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Electrophysiologic Response to Moricizine in Patients with Sustained Ventricular Arrhythmias

Anne C. Powell, MB, BS, PhD; Michael R. Gold, MD, PhD; Ross Brooks, MD, MSc; Hasan Garan, MD; Jeremy N. Ruskin, MD; and Brian A. McGovern, MD
[+] Article and Author Information

Grant Support: Dr. Powell is a recipient of a Merck International Fellowship in Clinical Pharmacology.

Requests for Reprints: Brian A. McGovern, MD, Cardiac Arrhythmia Service, Massachusetts General Hospital, 32 Fruit Street, Boston, MA 02114.

Current Author Addresses: Dr. Powell: 32 Bowen Crescent, North Carlton, Victoria 3054, Australia.

Dr. Gold: University of Maryland Hospital, 22 South Greene Street, Baltimore, MD 21201.

Drs. Brooks, Garan, Ruskin, and McGovern: Cardiac Unit, Massachusetts General Hospital, 32 Fruit Street, Boston, MA 02114.


© 1992 American College of PhysiciansAmerican College of Physicians


Ann Intern Med. 1992;116(5):382-387. doi:10.7326/0003-4819-116-5-382
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Objective: To assess the short-term efficacy and safety of moricizine in patients receiving electrophysiologically guided therapy for sustained ventricular arrhythmias refractory to treatment with class IA antiarrhythmic agents.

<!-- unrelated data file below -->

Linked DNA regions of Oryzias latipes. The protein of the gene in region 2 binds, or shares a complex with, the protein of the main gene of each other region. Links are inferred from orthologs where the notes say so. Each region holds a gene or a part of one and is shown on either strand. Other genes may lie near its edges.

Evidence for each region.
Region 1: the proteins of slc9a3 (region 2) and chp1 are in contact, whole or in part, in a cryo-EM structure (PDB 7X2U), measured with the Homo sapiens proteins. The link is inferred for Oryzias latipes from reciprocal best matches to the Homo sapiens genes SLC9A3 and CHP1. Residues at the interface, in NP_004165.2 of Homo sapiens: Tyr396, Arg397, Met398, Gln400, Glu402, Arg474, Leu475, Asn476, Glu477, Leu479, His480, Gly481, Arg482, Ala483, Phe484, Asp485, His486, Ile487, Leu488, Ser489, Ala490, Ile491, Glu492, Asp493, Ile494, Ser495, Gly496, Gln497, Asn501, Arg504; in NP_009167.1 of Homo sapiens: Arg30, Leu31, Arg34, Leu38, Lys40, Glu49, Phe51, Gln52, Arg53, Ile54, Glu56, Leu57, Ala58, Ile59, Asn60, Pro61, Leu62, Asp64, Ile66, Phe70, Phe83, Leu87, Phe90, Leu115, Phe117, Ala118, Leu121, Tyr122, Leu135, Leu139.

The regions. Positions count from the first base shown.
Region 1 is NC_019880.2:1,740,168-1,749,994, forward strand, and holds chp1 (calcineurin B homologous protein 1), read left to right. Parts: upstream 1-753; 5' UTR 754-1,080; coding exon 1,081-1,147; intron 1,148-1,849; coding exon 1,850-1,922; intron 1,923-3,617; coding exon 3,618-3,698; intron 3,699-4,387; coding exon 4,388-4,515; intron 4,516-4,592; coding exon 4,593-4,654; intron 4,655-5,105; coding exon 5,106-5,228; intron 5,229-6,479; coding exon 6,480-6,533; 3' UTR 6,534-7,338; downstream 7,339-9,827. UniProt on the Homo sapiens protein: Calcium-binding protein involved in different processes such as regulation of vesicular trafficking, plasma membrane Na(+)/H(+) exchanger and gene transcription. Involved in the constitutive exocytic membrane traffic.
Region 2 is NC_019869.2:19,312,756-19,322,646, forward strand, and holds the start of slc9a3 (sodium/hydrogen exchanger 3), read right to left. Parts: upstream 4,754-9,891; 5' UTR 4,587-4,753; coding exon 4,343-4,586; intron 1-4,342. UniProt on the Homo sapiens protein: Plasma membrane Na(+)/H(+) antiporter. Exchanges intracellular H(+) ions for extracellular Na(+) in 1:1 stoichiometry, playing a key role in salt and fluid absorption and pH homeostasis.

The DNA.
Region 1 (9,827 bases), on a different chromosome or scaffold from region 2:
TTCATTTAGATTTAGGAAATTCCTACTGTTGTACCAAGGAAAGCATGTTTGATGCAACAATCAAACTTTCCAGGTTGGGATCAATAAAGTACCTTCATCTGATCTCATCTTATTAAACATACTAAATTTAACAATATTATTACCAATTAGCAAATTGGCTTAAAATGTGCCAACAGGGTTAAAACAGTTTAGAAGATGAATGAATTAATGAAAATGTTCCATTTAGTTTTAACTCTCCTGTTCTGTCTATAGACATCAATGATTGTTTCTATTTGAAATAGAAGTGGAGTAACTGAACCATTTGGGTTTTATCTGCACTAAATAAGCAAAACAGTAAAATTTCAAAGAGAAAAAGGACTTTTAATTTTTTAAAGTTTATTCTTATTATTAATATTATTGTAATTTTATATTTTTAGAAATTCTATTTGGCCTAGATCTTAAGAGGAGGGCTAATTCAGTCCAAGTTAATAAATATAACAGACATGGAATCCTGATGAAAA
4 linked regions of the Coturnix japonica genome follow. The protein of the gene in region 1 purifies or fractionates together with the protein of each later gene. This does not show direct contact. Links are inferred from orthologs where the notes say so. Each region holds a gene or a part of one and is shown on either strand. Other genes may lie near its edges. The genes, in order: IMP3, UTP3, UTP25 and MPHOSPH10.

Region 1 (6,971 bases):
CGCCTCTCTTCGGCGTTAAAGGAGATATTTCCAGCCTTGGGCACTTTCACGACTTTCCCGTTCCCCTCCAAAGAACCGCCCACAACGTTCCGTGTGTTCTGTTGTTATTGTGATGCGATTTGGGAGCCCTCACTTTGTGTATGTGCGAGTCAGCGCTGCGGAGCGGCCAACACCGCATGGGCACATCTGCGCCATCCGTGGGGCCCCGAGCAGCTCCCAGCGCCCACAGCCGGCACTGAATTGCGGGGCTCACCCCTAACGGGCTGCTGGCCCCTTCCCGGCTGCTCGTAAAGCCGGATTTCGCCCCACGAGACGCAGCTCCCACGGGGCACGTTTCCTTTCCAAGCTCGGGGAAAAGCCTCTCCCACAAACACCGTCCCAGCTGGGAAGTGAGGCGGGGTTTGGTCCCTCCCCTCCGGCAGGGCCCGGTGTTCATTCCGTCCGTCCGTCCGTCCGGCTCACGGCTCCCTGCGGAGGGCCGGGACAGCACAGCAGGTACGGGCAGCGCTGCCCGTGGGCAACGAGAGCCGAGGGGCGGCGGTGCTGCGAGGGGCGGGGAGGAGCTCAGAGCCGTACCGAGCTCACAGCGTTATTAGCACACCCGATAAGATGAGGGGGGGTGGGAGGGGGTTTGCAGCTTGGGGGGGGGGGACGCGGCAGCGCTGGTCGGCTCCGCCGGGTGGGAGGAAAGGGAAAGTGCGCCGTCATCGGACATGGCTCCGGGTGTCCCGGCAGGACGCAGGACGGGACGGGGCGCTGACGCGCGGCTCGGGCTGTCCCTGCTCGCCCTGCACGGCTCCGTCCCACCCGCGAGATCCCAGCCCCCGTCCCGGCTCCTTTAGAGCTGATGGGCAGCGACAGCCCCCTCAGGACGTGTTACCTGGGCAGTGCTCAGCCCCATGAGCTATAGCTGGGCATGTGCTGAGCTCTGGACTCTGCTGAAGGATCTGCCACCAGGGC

Design: Uncontrolled clinical trial.

Setting: Referral-based teaching medical center.

Patients: Twenty-one patients (18 of whom had coronary artery disease) with a mean left ventricular ejection fraction of 32% ± 11% who presented with sustained ventricular tachycardia (13 patients), syncope (4 patients), or cardiac arrest (4 patients).

Interventions: Moricizine, 743 ± 85 mg daily.

Measurements: Electrophysiologic testing in the drug-free state and after administration of moricizine unless sustained arrhythmias occurred.

Main Results: Sustained ventricular tachycardia was inducible in the absence of antiarrhythmic drugs in 20 patients and was not suppressed by moricizine in any patient. Four patients had six episodes of spontaneous ventricular tachycardia while receiving moricizine. A probable proarrhythmic response occurred in four patients. — Conclusion: In patients with compromised left ventricular tricular function caused by coronary artery disease in whom class IA antiarrhythmics were ineffective, moricizine was ineffective in suppressing sustained ventricular arrhythmias and resulted in proarrhythmic effects in some patients.

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